Kuzaliwa

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Length: 1.5 hrs |  Meet up in front of The Apollo Theater in Harlem

Kuzaliwa brings you into the Harlem Renaissance. Kuzaliwa is a suite of creative works by the Black Gotham Experience that reflect upon the legacies of the Harlem Renaissance in the twenty-first century. Grounded by physical spaces in Harlem, connections within African diasporic culture Kuzaliwa emphasizes noting the relevance of Black creativity and political awakening on the island of Manhattan. We highlight Harlem as a space of flourishing Black culture and artistry unbounded by the narrow confines of historic eras. In naming this celebration “Kuzaliwa,” a Swahili word meaning “birth,” we also embrace Harlem as a place of encounter and imagination for thinkers and artists from across the African Diaspora.


Citizen Hope Part (1765-1838)

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Length: 1.5 hrs | Meet up at the BGX Studio on 192 Front Street in Manhattan

Citizen Hope is one of BGX’s final public walking tours. Situated in the temporal space of the revolutionary era circa mid to late 18th to mid 19th centuries, and traversing three different geographical locales along the trans Atlantic slave trade, including North America, France and Saint Domingo (now Haiti), Citizen Hope examines the contributions that enslaved people made to the modern notion of freedom, rights, and citizenship, while also grappling with the contradictory nature of these terms, particularly as it pertains to the black diaspora within the Black Atlantic.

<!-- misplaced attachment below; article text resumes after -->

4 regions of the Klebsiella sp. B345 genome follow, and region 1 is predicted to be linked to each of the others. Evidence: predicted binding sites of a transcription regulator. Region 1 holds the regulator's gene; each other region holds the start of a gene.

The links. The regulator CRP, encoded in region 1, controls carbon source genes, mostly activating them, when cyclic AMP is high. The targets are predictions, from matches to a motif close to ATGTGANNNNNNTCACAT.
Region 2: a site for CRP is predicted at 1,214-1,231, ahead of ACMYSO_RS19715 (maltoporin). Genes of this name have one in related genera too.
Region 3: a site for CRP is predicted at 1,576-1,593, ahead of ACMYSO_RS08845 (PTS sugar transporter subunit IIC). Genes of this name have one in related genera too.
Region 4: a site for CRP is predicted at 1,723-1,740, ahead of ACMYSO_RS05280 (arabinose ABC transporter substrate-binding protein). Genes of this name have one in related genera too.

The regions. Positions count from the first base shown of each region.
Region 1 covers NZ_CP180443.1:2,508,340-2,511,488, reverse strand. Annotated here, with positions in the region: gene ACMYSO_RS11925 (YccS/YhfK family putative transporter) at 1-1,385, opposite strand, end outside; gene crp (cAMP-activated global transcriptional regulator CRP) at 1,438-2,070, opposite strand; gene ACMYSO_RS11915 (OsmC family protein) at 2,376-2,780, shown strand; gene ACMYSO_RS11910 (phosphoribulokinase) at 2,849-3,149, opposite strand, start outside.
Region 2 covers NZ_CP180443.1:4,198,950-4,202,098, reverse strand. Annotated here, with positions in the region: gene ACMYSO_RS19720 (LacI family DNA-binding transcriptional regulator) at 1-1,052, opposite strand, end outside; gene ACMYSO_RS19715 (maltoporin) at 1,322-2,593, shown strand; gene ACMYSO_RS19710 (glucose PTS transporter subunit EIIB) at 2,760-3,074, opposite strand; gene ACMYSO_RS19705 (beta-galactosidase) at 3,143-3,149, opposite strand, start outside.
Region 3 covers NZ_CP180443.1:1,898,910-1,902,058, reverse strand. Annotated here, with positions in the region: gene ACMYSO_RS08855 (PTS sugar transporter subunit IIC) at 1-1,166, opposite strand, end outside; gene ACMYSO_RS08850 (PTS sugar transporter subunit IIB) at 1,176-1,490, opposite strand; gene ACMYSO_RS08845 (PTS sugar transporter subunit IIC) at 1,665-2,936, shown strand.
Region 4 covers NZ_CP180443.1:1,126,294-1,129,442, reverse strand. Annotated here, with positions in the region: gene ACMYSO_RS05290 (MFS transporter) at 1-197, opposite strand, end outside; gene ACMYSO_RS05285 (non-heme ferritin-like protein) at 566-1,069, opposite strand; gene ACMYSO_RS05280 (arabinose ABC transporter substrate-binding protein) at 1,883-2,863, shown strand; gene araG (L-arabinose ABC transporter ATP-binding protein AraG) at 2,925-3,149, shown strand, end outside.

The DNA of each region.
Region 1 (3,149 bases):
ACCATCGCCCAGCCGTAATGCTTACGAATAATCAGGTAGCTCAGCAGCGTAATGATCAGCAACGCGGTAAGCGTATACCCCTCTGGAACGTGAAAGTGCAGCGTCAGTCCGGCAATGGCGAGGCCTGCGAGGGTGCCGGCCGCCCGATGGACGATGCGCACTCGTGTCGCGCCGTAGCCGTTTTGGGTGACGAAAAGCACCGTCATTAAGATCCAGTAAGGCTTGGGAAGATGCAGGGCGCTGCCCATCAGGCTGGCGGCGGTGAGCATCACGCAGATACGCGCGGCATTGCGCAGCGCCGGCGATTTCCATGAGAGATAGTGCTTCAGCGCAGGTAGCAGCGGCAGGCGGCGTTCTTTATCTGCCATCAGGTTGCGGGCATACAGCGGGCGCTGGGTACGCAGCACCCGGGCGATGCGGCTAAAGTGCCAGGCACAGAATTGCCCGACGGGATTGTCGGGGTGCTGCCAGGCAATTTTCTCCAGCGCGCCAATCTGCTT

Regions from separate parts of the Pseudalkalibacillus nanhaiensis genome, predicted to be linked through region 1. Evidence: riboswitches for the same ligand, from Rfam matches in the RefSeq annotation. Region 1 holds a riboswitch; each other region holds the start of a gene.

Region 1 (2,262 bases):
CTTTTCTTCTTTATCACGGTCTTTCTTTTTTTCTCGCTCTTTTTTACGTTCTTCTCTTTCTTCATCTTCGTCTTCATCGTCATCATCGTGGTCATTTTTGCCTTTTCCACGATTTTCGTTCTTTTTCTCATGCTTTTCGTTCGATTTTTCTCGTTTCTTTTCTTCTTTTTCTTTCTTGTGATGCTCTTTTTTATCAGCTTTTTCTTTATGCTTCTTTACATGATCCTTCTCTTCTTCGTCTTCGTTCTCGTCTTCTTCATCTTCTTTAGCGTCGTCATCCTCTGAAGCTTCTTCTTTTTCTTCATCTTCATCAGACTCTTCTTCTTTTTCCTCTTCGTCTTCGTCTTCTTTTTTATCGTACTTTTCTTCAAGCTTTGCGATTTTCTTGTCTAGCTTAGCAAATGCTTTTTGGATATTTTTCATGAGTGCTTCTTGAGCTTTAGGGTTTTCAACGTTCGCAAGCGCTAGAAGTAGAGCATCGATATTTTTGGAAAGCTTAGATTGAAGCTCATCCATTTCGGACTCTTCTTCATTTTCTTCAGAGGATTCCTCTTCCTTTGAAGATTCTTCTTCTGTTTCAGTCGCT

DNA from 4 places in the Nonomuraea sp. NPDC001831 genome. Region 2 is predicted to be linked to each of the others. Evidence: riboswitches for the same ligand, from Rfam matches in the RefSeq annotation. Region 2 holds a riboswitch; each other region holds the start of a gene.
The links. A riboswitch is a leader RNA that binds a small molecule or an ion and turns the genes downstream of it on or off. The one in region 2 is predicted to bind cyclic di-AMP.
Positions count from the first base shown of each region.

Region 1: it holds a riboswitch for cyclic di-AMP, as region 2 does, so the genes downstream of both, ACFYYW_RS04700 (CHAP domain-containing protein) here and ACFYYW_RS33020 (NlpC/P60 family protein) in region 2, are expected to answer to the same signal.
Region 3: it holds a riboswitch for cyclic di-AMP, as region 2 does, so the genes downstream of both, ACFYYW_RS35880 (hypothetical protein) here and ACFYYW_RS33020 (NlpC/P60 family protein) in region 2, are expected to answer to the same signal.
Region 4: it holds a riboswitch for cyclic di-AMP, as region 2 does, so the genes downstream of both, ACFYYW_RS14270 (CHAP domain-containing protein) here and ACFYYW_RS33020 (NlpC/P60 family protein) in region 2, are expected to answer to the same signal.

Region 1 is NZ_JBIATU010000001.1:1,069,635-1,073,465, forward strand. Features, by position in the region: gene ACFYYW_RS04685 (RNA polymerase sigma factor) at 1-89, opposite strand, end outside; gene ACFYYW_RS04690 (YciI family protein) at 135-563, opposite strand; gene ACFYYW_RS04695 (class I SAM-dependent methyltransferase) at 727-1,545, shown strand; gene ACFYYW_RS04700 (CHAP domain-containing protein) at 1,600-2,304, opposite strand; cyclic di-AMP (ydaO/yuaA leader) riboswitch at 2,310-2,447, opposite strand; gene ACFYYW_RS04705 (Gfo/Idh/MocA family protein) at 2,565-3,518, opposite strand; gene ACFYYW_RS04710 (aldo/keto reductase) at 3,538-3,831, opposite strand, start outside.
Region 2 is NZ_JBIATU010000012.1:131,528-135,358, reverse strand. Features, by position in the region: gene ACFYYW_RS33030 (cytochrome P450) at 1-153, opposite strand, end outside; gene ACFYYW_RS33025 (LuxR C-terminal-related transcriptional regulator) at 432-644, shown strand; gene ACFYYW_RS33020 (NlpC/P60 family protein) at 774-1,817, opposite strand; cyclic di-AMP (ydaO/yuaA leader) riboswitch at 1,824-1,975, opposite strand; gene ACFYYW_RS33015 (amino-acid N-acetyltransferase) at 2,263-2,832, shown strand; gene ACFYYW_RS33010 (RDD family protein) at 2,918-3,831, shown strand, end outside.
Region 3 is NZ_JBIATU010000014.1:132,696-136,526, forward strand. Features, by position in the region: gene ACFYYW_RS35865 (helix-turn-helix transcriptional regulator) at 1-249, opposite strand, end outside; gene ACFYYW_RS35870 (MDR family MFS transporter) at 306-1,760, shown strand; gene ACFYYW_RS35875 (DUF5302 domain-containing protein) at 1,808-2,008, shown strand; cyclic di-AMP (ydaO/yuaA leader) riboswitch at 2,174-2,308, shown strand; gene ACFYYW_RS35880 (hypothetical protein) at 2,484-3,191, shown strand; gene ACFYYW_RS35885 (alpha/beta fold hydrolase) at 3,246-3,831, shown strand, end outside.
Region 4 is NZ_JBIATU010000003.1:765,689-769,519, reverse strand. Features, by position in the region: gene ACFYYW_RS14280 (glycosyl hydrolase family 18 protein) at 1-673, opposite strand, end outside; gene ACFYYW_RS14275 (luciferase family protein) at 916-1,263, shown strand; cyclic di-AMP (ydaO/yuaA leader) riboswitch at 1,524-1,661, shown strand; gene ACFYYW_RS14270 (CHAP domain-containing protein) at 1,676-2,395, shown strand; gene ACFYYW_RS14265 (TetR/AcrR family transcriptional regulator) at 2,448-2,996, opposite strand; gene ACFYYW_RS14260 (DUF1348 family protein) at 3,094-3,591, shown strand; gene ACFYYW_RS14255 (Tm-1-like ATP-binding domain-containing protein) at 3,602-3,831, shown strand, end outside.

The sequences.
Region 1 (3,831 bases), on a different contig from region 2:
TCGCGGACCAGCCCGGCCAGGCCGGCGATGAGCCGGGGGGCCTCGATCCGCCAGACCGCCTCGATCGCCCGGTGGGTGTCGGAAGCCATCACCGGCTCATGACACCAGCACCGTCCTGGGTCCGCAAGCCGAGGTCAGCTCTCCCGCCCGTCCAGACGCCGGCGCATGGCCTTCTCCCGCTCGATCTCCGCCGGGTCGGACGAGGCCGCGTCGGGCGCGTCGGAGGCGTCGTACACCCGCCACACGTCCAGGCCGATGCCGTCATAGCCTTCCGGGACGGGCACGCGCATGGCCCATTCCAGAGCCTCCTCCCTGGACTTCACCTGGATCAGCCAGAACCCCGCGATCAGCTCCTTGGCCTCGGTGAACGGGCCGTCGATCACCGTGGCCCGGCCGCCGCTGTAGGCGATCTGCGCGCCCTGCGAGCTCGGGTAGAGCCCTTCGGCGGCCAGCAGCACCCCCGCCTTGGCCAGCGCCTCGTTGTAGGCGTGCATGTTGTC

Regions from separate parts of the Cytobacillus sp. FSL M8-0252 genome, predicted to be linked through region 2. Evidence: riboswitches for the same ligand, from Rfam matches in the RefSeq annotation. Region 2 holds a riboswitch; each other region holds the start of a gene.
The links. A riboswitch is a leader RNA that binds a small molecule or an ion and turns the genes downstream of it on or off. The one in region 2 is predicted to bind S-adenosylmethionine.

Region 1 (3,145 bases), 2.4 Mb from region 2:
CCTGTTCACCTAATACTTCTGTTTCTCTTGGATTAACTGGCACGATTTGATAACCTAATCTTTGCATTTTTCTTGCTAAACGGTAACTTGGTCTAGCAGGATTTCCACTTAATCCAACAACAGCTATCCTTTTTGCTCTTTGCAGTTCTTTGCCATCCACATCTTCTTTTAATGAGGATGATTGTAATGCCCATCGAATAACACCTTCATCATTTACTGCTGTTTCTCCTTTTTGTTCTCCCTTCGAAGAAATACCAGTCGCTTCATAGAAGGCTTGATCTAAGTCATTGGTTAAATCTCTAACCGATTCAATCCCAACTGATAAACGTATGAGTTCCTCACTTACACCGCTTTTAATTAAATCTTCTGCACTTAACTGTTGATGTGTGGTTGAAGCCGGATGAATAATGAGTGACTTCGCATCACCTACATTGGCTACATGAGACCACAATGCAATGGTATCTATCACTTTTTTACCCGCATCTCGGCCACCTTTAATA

State of Mirrors (1838-1883)

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Length: 1.5 hrs | Meet up at the BGX Studio on 192 Front Street in Manhattan

The finale of the five core stories of the Black Gotham Experience starts in New York City 1862. The United States of America is deeply divided on the matter of slavery and what to do with millions of Black people who are demanding freedom along with their European allies. State of Mirrors illustrates how the founding of the original states and the expansion of the country, similar to New York State, have connections to the African Diaspora. Simultaneously, this story follows how New York City, which is the nation’s first Capital, sets a tone for future generations that will replace true origin stories with mythologies that justify inequality.

 

Fighting Dark (1863)

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Length: 1.5 hrs | Meet at Tweed Court House at 52 Chambers Street NY, NY 10007

Fighting Dark speaks to a dark side of American history as well as the dark-skinned people who have been impacted by it, especially the Black New Yorkers who fled in the dark of night during the 1863 riots and those who enlisted in the Union Army during the Civil War in what was called the “Colored Troops 20th Infantry” from New York City. This walk provides a platform to draw out lessons on how Black people find resilience in the face of racial violence.